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Fiscal Sustainability

A New Day in Milwaukee County

When County Executive David Crowley took office in 2020, his number one priority was to put Milwaukee County on the path of financial sustainability. For the first time in decades, that goal has been achieved. Milwaukee County finds itself in a vastly improved budgetary environment than in past years.

Prior to David Crowley’s tenure as County Executive, Milwaukee County’s structural deficit was anticipated to reach $109 million by 2028. Within that same time frame, state-mandated services are also anticipated to grow, which would’ve consumed Milwaukee County’s entire local tax levy. As a result, Milwaukee County would have been forced to make over $100 million in cuts to provide the current, standard level of service – after already cutting approximately $300 million in the past decade.

This is no longer Milwaukee County’s future.

Thanks to County Executive Crowley’s leadership and advocacy, both chambers of the Wisconsin State Legislature passed the bipartisan Wisconsin Act 12 in June of 2023 to reform the state’s local revenue-sharing structure for the first time in over two decades. The legislation allowed Milwaukee County to raise additional revenues to address its unique financial challenges and legacy pension issues. Following the Governor signing Wisconsin Act 12 into law, the Milwaukee County Board of Supervisors voted to enable an update to the current countywide sales tax, avert a looming fiscal cliff, and preserve critical services that residents rely on each day. This historic action resulted in allowing Milwaukee County to reform its pension system, generate millions in additional sales tax revenue every year (approximately $84 million estimated in 2024), secure additional shared revenue payments for the first time in over a decade, and create incentives for local governments to pursue service collaborations that save taxpayers money.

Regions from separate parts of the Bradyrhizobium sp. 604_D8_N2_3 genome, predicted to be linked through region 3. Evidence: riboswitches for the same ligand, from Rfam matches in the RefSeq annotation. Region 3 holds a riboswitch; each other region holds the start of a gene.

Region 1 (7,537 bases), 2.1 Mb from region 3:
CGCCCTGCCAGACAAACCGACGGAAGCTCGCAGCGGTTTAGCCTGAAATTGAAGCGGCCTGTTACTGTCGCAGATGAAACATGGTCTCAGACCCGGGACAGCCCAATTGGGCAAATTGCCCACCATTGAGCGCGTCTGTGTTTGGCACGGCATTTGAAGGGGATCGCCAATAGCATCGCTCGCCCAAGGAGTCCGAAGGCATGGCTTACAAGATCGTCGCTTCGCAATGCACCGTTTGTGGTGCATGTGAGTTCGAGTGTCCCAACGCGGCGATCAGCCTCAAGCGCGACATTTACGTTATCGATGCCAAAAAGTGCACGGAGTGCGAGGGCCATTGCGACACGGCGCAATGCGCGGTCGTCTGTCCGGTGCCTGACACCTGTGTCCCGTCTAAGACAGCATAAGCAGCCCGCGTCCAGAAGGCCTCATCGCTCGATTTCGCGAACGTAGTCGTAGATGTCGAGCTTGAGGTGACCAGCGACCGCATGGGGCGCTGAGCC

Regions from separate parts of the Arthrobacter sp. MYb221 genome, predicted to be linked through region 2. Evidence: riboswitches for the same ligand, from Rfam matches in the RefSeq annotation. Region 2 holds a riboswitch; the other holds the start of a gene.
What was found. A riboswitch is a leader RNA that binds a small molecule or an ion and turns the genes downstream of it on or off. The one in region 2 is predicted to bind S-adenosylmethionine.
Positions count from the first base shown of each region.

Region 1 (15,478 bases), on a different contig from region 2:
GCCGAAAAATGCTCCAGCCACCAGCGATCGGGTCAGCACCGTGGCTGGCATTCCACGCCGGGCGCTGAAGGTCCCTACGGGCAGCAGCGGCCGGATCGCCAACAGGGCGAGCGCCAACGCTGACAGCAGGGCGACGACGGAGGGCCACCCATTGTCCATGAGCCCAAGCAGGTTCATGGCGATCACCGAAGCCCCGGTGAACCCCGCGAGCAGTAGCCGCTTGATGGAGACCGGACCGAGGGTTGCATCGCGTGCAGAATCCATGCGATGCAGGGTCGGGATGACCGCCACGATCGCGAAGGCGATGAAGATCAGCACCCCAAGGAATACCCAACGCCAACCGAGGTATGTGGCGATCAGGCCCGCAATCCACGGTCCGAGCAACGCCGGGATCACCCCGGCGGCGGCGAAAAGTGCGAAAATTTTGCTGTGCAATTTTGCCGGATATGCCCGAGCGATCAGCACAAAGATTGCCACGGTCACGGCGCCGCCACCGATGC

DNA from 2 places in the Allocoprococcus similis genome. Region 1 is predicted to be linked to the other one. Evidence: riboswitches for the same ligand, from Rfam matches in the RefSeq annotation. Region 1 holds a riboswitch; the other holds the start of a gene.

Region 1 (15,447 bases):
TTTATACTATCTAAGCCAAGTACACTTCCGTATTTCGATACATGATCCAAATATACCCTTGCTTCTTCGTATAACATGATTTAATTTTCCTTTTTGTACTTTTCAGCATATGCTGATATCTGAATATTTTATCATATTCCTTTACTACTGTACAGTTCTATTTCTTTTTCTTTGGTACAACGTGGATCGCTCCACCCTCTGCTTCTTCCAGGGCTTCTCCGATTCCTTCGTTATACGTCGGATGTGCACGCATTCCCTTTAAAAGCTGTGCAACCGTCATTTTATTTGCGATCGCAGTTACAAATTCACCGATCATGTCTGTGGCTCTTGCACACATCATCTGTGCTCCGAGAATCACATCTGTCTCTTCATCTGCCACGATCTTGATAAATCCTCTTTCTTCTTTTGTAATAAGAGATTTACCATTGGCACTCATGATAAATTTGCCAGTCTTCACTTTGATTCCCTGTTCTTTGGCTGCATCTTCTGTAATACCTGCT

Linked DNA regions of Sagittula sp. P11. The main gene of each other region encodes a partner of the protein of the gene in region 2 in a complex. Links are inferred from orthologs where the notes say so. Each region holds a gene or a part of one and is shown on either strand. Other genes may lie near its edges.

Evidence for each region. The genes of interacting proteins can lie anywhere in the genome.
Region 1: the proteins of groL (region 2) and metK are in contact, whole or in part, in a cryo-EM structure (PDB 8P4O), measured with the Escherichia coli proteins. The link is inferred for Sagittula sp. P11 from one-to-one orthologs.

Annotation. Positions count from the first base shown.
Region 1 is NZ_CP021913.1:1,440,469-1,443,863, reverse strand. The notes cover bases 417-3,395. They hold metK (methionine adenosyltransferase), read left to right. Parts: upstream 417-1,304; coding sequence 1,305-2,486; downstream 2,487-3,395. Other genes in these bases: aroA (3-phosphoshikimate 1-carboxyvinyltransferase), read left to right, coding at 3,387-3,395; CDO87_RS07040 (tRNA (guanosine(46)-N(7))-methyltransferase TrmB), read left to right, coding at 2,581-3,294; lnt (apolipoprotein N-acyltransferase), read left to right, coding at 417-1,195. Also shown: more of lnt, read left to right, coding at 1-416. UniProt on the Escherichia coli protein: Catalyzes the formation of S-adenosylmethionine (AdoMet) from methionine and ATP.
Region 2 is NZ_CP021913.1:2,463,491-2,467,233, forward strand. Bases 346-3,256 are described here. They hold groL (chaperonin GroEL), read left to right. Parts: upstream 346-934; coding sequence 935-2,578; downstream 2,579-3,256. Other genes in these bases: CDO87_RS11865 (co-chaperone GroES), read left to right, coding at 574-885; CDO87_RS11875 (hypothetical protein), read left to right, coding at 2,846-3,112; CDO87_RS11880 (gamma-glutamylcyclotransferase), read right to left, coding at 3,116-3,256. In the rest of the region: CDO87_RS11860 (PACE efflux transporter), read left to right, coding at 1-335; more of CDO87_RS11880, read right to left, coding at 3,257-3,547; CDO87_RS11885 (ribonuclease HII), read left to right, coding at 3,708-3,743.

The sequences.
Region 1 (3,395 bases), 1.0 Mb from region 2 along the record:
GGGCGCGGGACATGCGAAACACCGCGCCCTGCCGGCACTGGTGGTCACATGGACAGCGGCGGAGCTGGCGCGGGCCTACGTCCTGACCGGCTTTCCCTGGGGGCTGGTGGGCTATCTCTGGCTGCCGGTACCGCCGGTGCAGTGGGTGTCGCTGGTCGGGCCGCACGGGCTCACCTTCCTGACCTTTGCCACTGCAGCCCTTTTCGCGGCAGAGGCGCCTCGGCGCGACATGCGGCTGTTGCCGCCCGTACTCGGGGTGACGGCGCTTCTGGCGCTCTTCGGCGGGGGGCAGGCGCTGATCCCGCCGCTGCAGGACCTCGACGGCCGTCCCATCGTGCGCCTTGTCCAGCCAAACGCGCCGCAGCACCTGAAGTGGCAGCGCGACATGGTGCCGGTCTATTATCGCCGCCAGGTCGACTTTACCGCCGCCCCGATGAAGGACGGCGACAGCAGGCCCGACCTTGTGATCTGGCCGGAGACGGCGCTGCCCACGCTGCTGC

Driven by the passage of Wisconsin Act 12 and the historic actions by County Executive Crowley and the Milwaukee County Board of Supervisors, Milwaukee County is projecting a surplus in the 2024 Budget – the first surplus projected in the budget in over two decades. With the surplus in mind, rather than determining what potential cuts would have been the least harmful, Milwaukee County now can deploy the most-beneficial investments for our residents.

But this is not a cure-all for the County’s financial challenges. County Executive Crowley is committed to deploying fiscally responsible, thoughtful, and innovative solutions to maintain this trajectory, work toward our shared vision, and build a brighter future for Milwaukee County.

A 72-County Strategy

Regardless of our recent successes, it’s no secret that one of the biggest issues facing local governments around the state continues to be a lack of financial resources. As costs continue to grow, local governments have limited tools to preserve core services. In particular, fiscal aid to support state and federal mandated services continues to fall short of the cost to provide those mandated services. As a result, local tax dollars are required to fill that gap, which negatively impacts our ability to invest in other critical local services such as parks, transit, senior services, and more. With budget challenges anticipated in the years ahead, it is essential Milwaukee County continues working with local governments throughout the state and the state legislature to empower local governments to address local priorities in a way that positively impacts the state.

To be successful, it is critical to engage with all 72 counties throughout the state. Specifically, County Executive Crowley intends to continue leveraging his 72-county strategy, which recognizes that no matter the differences counties may have regarding their size, location, or politics, all counties throughout the state have a universal set of needs and shared interests that can be addressed through unified action.

County Executive Crowley is working to maintain the strong coalition of shared interests with Wisconsin counties and municipalities that he has built over the years to build momentum for additional policies that positively impact local control. While Milwaukee is the economic driver of our state, County Executive Crowley understands our communities are symbiotic and rely on one another to be successful. A successful Wisconsin requires a successful Milwaukee – and County Executive Crowley will continue efforts to move Milwaukee and the state forward together.


(414) 278-4211 | fax: (414) 223-1375
Milwaukee County Courthouse, Room 306
901 N. 9th Street | Milwaukee, WI 53233

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